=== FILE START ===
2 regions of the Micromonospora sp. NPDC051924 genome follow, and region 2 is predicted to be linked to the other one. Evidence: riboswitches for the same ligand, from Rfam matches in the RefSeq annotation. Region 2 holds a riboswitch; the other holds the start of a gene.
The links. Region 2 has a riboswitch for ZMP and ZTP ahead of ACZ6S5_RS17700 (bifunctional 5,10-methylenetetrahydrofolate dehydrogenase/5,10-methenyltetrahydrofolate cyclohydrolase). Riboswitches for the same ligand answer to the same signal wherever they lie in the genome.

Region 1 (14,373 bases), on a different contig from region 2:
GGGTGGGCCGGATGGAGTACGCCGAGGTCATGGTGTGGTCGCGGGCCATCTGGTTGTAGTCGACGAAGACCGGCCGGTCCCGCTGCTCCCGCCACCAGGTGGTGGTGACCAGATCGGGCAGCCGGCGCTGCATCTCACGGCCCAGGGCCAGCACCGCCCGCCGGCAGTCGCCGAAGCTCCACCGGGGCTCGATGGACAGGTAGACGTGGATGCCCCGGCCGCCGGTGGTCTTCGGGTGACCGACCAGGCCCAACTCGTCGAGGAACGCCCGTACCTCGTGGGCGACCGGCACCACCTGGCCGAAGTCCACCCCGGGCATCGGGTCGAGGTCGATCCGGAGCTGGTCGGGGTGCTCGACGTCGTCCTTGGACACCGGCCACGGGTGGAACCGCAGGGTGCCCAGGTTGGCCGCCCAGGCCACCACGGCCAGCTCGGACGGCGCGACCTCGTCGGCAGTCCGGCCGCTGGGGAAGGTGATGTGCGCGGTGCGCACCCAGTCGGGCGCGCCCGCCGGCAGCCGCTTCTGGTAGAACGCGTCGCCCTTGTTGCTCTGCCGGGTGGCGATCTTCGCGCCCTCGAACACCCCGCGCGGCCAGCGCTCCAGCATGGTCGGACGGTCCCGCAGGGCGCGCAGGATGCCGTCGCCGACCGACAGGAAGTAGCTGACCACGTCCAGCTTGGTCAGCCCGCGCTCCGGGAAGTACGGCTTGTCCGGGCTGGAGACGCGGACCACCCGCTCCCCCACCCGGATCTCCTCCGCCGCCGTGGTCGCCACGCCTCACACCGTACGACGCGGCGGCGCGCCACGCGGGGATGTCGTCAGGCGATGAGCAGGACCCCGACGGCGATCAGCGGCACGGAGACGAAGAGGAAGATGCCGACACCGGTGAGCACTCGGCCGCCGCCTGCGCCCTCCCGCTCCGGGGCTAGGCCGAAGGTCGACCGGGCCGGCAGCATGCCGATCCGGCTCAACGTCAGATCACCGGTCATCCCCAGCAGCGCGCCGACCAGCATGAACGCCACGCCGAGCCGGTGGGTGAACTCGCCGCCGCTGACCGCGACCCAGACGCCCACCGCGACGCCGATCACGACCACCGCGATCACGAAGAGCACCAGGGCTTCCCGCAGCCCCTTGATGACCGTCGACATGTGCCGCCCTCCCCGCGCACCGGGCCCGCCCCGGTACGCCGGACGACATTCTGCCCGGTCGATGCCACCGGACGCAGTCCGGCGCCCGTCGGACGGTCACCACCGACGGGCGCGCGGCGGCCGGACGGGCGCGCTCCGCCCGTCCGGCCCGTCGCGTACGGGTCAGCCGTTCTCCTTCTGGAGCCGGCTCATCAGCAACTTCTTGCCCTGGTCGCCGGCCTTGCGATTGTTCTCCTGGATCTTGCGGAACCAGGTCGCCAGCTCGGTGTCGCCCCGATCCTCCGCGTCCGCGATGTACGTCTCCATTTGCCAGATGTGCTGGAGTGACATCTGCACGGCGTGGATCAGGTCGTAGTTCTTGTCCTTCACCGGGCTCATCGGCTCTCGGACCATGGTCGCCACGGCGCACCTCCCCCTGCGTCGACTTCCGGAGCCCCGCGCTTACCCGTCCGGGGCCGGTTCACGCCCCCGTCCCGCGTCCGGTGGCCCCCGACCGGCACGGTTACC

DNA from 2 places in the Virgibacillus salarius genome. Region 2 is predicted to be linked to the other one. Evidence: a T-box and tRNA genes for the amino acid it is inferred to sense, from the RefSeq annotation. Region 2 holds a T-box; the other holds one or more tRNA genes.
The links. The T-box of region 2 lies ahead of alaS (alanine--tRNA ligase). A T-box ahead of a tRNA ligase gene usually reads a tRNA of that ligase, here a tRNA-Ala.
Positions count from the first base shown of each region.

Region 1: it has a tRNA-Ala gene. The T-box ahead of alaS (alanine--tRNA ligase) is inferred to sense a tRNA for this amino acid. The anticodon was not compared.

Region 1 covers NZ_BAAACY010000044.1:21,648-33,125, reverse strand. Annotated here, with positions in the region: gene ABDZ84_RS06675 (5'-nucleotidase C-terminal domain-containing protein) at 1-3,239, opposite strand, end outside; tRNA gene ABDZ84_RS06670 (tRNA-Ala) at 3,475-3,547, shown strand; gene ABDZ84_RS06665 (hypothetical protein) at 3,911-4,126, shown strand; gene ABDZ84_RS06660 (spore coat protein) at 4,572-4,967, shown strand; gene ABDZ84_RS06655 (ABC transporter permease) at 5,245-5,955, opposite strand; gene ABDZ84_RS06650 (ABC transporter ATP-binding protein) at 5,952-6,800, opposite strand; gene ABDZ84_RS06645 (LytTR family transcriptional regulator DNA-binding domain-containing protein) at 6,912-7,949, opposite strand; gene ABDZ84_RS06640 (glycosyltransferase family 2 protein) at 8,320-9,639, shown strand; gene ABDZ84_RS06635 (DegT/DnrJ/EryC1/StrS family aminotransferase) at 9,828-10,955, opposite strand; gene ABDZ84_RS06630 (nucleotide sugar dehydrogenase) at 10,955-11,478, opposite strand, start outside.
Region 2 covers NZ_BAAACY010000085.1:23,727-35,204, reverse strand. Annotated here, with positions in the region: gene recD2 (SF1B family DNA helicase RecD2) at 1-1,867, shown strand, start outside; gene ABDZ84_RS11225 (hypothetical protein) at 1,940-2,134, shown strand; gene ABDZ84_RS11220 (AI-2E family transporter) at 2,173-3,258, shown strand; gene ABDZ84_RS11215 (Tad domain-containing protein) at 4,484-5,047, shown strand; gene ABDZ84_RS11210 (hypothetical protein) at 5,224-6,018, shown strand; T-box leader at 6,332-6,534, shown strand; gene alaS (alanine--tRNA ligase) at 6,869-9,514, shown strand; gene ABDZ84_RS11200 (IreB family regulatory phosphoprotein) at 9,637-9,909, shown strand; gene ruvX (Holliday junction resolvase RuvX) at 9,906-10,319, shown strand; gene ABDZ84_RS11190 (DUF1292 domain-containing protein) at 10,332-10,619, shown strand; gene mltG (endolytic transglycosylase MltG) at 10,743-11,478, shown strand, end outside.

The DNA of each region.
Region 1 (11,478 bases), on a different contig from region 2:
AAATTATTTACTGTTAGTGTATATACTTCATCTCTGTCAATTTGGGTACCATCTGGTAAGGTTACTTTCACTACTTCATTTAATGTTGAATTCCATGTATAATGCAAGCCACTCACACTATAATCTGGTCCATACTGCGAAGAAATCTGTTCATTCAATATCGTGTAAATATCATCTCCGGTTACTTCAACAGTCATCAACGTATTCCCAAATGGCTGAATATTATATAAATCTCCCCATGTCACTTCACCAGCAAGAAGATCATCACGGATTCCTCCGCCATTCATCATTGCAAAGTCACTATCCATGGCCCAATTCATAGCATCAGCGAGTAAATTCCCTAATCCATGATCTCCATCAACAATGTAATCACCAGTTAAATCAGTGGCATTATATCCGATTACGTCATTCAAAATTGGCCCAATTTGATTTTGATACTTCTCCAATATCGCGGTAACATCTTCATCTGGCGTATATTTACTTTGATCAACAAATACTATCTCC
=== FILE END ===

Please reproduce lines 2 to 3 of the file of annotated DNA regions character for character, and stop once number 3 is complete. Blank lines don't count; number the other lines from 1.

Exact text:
The links. Region 2 has a riboswitch for ZMP and ZTP ahead of ACZ6S5_RS17700 (bifunctional 5,10-methylenetetrahydrofolate dehydrogenase/5,10-methenyltetrahydrofolate cyclohydrolase). Riboswitches for the same ligand answer to the same signal wherever they lie in the genome.

Region 1 (14,373 bases), on a different contig from region 2: